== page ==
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Punch Lines 

A call to action gives Saturday’s Voyeur 2004an added pop.

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Saturday’s Voyeur has always played to audience members that are a little bit pissed off about life in Utah. This year, though, Nancy Borgenicht and Allen Nevins want them to do something about it.

Salt Lake Acting Company’s annual satirical sendup of Beehive State foibles and follies has often skewered the “predominant culture” with what amounts to a grumble, a bemused shake of the head and a sigh of “Whaddayagonnado?” There are still plenty of broad shots at intolerant moralizing in the 2004 edition, but the longtime creative team behind the show has added to the mix an election year call to arms. The sense of urgency gives the show a renewed energy; if it’s not the funniest Voyeur, it’s certainly one of the most vital.

The typically loose structure hangs itself on two of the year’s big stories of LDS Church influence. In the first act, entrepreneur Daniel Darker (Robert Scott Smith) fights for the right to turn his struggling private club into a burlesque. Self-appointed, CTR ring-bearing “volunteers” LaVar (Jason Tatom) and Harmony (Camille Van Wagoner) lead the charge to make life difficult, inspiring Darker and his dancers to take the fight to the state Legislature. There, in the second act, they find that the focus is squarely on “the family,” as in the need to protect it with a Definition of Marriage amendment. And, as the Democrats grow ever more frustrated with the inability to make any headway, the Republicans successfully pass a “motion to gloat.”

No one who has seen a previous version of Voyeur will find anything radically different in the approach. Borgenicht and Nevins still craft jaunty, zinging lyrics to familiar songs, here ranging from showtunes like Cabaret’s “Wilkommen” to “Friends in Low Places.” They successfully push hot buttons like DABC enforcement and self-satisfied morality police, mixing in a little raunch ‘n’ roll attitude. They also show they still haven’t met a punch line they didn’t like enough to use it two or three times; you could make a drinking game out of spotting the “’preciate ya’s” and Passion of the Christ references.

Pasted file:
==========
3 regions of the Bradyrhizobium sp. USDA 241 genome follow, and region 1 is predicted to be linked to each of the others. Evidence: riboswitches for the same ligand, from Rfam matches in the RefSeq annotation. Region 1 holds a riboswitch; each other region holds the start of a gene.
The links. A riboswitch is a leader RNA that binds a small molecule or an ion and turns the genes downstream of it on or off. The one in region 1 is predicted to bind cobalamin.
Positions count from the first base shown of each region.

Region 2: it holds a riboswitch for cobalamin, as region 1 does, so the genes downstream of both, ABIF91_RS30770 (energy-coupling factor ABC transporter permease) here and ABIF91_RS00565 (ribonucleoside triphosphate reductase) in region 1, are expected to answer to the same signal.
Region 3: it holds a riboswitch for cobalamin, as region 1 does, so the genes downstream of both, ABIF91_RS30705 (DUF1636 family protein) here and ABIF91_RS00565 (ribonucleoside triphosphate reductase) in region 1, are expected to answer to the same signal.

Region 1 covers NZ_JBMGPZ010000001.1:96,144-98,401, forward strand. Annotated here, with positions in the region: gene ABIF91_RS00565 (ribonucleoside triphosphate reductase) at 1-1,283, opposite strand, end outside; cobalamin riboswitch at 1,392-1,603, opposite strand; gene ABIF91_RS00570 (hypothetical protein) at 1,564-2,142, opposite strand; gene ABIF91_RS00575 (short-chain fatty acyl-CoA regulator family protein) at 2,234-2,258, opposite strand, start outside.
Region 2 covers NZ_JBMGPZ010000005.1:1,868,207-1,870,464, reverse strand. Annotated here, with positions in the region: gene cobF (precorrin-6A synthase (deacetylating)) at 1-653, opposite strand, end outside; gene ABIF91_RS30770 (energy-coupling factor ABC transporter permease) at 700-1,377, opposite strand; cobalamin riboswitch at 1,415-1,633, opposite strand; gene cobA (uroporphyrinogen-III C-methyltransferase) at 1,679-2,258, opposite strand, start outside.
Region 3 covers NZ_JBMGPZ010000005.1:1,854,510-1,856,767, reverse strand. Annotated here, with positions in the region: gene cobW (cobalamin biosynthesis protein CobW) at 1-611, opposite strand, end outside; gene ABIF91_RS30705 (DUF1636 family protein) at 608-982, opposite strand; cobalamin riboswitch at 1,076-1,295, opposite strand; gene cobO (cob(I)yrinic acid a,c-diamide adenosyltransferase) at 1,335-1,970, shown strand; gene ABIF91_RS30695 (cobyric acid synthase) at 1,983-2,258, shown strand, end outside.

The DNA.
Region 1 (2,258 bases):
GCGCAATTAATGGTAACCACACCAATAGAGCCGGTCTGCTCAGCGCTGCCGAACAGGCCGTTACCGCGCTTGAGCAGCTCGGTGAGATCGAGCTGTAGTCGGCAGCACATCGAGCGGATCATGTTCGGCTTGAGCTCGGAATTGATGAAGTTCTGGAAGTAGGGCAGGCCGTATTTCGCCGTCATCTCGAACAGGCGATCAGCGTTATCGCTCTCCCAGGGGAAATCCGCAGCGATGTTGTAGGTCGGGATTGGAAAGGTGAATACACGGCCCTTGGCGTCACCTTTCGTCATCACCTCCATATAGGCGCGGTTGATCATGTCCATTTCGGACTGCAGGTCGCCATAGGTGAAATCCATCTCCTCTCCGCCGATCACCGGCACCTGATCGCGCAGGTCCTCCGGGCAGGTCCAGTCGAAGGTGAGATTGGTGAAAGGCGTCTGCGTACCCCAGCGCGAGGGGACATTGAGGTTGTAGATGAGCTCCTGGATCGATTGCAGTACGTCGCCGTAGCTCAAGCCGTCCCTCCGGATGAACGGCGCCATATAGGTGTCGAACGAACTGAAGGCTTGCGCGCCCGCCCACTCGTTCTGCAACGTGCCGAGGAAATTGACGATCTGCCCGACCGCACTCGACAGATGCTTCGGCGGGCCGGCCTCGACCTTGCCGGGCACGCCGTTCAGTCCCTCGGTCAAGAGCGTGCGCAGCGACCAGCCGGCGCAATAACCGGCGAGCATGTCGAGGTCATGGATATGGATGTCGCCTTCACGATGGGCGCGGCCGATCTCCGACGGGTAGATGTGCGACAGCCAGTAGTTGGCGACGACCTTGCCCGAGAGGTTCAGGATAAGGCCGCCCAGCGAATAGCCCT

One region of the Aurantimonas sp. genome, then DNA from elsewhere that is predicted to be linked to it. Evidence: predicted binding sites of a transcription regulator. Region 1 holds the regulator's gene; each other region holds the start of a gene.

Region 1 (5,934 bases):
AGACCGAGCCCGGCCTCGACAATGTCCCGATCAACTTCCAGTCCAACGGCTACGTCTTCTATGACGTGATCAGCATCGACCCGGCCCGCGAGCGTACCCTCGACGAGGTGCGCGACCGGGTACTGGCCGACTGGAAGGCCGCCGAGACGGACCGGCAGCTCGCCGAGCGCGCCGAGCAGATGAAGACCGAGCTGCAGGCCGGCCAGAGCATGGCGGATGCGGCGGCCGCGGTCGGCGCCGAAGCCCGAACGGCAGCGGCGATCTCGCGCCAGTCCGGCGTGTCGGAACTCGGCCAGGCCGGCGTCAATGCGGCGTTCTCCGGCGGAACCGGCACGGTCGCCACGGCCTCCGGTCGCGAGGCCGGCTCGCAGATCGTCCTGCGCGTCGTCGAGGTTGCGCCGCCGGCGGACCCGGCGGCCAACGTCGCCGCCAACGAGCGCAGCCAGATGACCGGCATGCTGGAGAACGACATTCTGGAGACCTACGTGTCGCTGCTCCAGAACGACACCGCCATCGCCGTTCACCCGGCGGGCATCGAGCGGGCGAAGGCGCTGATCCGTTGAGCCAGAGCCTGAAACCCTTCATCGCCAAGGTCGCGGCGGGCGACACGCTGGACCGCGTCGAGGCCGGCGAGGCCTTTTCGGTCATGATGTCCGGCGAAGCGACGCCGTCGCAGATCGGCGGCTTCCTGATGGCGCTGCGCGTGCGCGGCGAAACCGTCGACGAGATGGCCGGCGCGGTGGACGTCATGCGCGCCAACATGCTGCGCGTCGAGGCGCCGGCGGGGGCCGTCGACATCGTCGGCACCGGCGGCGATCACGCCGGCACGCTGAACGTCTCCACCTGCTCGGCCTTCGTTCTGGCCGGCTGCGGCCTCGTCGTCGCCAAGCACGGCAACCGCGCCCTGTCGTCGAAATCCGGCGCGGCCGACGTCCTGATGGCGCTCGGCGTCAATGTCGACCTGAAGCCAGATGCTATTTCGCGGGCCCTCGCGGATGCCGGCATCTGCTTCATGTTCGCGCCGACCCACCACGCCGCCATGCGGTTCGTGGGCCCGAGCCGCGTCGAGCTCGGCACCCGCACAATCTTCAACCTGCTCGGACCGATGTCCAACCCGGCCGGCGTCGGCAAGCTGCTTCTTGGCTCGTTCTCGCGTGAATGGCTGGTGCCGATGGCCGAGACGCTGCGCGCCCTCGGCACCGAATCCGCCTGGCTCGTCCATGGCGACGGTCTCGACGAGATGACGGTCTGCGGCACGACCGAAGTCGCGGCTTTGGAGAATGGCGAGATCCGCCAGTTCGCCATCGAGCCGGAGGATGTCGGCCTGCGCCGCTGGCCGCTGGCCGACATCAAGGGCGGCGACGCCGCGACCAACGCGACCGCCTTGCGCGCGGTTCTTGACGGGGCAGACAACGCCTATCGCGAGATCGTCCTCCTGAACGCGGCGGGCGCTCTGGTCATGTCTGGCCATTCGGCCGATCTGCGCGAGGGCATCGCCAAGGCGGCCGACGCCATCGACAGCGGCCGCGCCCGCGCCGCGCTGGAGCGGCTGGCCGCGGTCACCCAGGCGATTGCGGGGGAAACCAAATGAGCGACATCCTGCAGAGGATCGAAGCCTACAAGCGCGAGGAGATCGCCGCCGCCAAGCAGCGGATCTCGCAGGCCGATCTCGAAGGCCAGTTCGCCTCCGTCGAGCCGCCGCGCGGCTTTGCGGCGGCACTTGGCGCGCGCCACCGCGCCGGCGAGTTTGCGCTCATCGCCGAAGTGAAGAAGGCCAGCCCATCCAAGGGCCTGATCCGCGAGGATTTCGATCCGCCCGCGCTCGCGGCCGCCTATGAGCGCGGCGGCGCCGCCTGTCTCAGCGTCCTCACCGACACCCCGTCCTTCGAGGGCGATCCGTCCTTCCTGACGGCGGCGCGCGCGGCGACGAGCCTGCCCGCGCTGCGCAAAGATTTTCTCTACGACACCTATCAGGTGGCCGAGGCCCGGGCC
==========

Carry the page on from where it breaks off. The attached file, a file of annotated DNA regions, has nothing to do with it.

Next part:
What gives Voyeur 2004 its added pop is something beyond its annual release of accumulated liberal exasperation. While there are still plenty of great gags here—the best being a priceless link between Utah County and the controversial new abortion restrictions—there’s also a little more anger, and an added sense of urgency. The performers announce exactly how many legislative seats the Democrats need to take to overcome the super-majority, exhorting those in attendance to do something about it. There’s also a surprisingly emotional interlude as Brenda Sue Cowley—playing Jackie Biskupski—intones Christina Aguilera’s “Beautiful” as a refusal to submit to degradation of gay relationships. As comedically satisfying as the show is—and a big step up from last year’s uneven 25th-anniversary installment—it also shows an unexpected passion.

As per usual, Borgenicht and Nevins have put together a great musical comedy cast, including the superbly unctuous Tatom and the sassy veteran stripper trio of Colleen Baum, Annette Wright and Dee Macaluso. These are pros in every sense of the word—at the June 19 performance, Van Wagoner even played gamely through a scene after a false step left her with an injured knee that ultimately required her to leave the production.

But maybe it’s even easier for them to give their performances their all when they feel like the show stands for something. Saturday’s Voyeur 2004 allows for a little pressure to be released, but it also puts the pressure on those who come to get out and change things. Borgenicht and Nevins have always wanted the show to entertain. This time, they also want it to matter.

SATURDAY’S VOYEUR 2004, Salt Lake Acting Company, 168 W. 500 North , 363-7522, June 15-Aug. 22

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About The Author

Scott Renshaw

Scott Renshaw

Scott Renshaw has been a City Weekly staff member since 1999, including assuming the role of primary film critic in 2001 and Arts & Entertainment Editor in 2003. Scott has covered the Sundance Film Festival for 25 years, and provided coverage of local arts including theater, pop-culture conventions, comedy, literature,... more

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